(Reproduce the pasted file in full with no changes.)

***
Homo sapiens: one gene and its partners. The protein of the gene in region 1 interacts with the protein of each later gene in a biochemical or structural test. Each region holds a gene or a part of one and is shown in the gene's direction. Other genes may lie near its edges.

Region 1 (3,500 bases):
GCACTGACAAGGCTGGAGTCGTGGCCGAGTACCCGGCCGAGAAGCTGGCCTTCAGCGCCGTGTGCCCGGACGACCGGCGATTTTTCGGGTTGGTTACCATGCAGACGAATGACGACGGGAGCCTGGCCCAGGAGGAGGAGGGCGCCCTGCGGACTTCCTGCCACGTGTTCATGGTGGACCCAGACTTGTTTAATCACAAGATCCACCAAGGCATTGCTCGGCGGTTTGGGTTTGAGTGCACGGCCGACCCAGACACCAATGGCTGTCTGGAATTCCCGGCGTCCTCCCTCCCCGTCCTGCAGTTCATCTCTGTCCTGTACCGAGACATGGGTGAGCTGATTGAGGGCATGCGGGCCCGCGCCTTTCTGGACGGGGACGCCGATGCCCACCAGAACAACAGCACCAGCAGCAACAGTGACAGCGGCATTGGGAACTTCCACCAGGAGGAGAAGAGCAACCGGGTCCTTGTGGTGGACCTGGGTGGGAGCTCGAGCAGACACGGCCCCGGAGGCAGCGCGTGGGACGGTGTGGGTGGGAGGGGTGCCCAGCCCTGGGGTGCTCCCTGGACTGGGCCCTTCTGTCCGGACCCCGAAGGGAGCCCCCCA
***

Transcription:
Homo sapiens: one gene and its partners. The protein of the gene in region 1 interacts with the protein of each later gene in a biochemical or structural test. Each region holds a gene or a part of one and is shown in the gene's direction. Other genes may lie near its edges.

Region 1 (3,500 bases):
GCACTGACAAGGCTGGAGTCGTGGCCGAGTACCCGGCCGAGAAGCTGGCCTTCAGCGCCGTGTGCCCGGACGACCGGCGATTTTTCGGGTTGGTTACCATGCAGACGAATGACGACGGGAGCCTGGCCCAGGAGGAGGAGGGCGCCCTGCGGACTTCCTGCCACGTGTTCATGGTGGACCCAGACTTGTTTAATCACAAGATCCACCAAGGCATTGCTCGGCGGTTTGGGTTTGAGTGCACGGCCGACCCAGACACCAATGGCTGTCTGGAATTCCCGGCGTCCTCCCTCCCCGTCCTGCAGTTCATCTCTGTCCTGTACCGAGACATGGGTGAGCTGATTGAGGGCATGCGGGCCCGCGCCTTTCTGGACGGGGACGCCGATGCCCACCAGAACAACAGCACCAGCAGCAACAGTGACAGCGGCATTGGGAACTTCCACCAGGAGGAGAAGAGCAACCGGGTCCTTGTGGTGGACCTGGGTGGGAGCTCGAGCAGACACGGCCCCGGAGGCAGCGCGTGGGACGGTGTGGGTGGGAGGGGTGCCCAGCCCTGGGGTGCTCCCTGGACTGGGCCCTTCTGTCCGGACCCCGAAGGGAGCCCCCCA